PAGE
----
site excuse, remember that over one in five Neopians is an adult and many are older teens. Neopets is probably
in the head of any J-curve of internet sites. When a site this large restricts speech this
much, it is scarey.
Now let's move on to MSN Groups. I adore MSN Users. They
give the ordinary user who does not have the gift of glibness or credentials that will
sink a table access to web boards and storage for remote loading. The posts can be graphicly rich.
The problem is MSN has a very ugly reputation. MSN routinely closes down boards for copyright
infringement or so I have been told. It does this even if the poster has a fair use exemption, which by
the way is available to any one writing nonfiction such as this essay. It does this even if the cease
and desist order is questionable. It may also close boards for political speech or something
that is too risque and enforcement is selective and heavy handed. Personally, I have never had a group
I've run pulled for anything but inactivity and MSN did give me plenty of fair warning.
It feels freakish to operate in an MSN milieu and have to
worry about whether a piece of fiction about soon-to-be trophy wives or a Willendorf Venus pushes
my board from the Mature to the forbidden Adult territory. I also wonder what sort of political
speech and graphics are off limits.
The saddest part of all is that many Managers (Group owners are called Managers at MSN Groups) have
internalized MSN's rules or at least the atmosphere of fear that surrounds their heavy handed
enforcement. Members are proud of their "coypright awareness." I too am copyright aware (I do
like the sound of that!) but not out of fear of MSN. I believe that those who do not honor individual
private property end up not honoring individuals. I learned that the hard way at Brainstorms. I also feel
that copyright encourages creativity.
Now all this leads to a sixty-four thousand dollar question? Why don't disgruntled Neopian adults and
MSNGroup owners/managers go elsewhere? There are other social venues on the net. There are tons of
role play boards at Invisionfree and there are numerous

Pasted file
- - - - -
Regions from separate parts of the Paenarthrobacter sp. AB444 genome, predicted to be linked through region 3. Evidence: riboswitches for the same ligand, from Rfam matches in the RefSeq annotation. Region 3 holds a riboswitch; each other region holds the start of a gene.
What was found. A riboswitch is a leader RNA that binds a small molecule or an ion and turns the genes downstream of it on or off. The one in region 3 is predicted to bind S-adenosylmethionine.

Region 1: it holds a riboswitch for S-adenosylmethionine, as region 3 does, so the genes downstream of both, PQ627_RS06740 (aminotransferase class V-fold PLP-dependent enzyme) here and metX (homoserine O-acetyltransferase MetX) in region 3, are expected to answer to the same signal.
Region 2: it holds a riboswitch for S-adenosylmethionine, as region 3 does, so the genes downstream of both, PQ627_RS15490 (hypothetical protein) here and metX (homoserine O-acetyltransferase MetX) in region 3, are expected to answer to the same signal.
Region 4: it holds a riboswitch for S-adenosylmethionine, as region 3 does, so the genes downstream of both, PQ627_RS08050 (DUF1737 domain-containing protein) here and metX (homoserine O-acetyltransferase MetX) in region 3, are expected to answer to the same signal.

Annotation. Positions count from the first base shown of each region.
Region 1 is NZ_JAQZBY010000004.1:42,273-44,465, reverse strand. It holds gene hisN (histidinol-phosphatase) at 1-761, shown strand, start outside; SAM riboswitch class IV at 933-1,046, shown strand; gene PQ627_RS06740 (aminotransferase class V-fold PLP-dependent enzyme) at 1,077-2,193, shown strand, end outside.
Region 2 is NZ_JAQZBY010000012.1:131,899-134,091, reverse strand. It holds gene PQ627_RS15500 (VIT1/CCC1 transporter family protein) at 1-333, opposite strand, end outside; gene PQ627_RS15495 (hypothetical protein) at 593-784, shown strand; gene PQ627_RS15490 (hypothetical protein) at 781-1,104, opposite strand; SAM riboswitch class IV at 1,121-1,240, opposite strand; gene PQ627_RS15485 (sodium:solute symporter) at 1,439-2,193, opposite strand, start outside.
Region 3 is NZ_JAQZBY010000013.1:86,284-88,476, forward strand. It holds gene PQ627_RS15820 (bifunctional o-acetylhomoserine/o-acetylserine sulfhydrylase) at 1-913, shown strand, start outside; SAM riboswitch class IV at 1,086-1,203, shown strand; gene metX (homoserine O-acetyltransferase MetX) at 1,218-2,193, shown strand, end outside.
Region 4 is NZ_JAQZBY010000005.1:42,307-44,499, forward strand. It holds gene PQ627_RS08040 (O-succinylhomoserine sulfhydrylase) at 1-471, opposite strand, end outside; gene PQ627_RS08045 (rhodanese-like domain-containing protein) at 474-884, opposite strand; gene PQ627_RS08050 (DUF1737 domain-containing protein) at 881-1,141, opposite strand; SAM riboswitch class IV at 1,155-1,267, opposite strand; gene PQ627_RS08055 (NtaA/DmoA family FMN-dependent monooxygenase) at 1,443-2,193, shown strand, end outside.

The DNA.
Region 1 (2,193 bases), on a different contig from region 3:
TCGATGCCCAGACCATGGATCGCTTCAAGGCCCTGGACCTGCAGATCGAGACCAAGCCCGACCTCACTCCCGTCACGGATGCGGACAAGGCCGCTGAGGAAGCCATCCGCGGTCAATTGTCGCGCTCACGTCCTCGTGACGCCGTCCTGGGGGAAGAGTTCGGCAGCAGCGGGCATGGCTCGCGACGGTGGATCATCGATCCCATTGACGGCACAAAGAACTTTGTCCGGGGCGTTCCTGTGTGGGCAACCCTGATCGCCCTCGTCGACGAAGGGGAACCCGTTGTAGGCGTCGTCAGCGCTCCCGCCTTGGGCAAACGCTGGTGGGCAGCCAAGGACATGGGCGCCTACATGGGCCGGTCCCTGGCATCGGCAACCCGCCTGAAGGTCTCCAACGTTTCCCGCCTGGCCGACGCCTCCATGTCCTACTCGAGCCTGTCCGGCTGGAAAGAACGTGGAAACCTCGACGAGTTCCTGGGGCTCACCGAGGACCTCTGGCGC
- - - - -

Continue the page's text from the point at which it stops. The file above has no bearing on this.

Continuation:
other remotely hosted web board providers if a web board is what you want.
Well picture being told that you can't gather signatures for a petition or even pass out leaflets at your
favorite shopping mall. Of coruse you can't. The mall is private property, the cornerstone of the
free enterprise system. You are free to pass out leaflets on the lonely highway outside the mall
or from your own front yard. Somehow these last two options don't sound that appealing or effective, do
Now let's move on to the net. We are going inside that J-curve. MSN Groups where members overlap and have memberships
in each other's groups is a big fat shining node. Neopets also is a shining node compared to an Invisionfree.com
board with five or six active members or one's personal blog or web site with just you and God. How many
people want to go out in to the darkness of the long tail when there is a big, bright, shining node so that big
bright shining node which is run by a corporation that makes a fair amount through advertising and in the case of
Neopets product tie-ins, has a captive audience. So much for a democratic networked public
OK, I'm not finished yet. I am just done with the criticism. I have questions? At what age does
one enter the public sphere? No one has said anything about children or teens in the public
sphere. When I went to middle school we discussed politics in current events and in high school I
took Seminar in Politics where I got credit for working on a political campaign. I worked for the Republicans because the Democrats
had all the volunteers they needed. I knew a lot of kids with more scruples who did not get a campaign
slot that fall. At seventeen and over a year away from voting for the first time, I was in the public
sphere or was I? Arguments about what older minors can hear, see, and read are a big part of life
in the public sphere and usually take the form of book challenges at libraries.
Second, what part does religion play in the public sphere. Churches sold great blocks of
tickets to the movie, Passion of the Christ, back in 2004. Christian organizations have mobilized
my sister in spirit, April, not to shop at either Target or Wal-Mart. She boycotts Target because
they "discrinminate against Christians" and won't shiop at Wal-Mart because they support a
Gay and Lesbian Agenda and because they tell their workers to say "Happy Holidays" instead
of "Merry Christmas." For April this is a financial sacrifice. I admire April's courage
That is pretty much it. I have two and a half readings to go. I really don't want to move on a net
where one has to wade through spam, fear the wrong set of eyes seeing what you do, and worry
about those you entrust with great responsibility. Oh well...I guess the real world is like this,
so why should the net be any different. I guess I am just cynical tonight.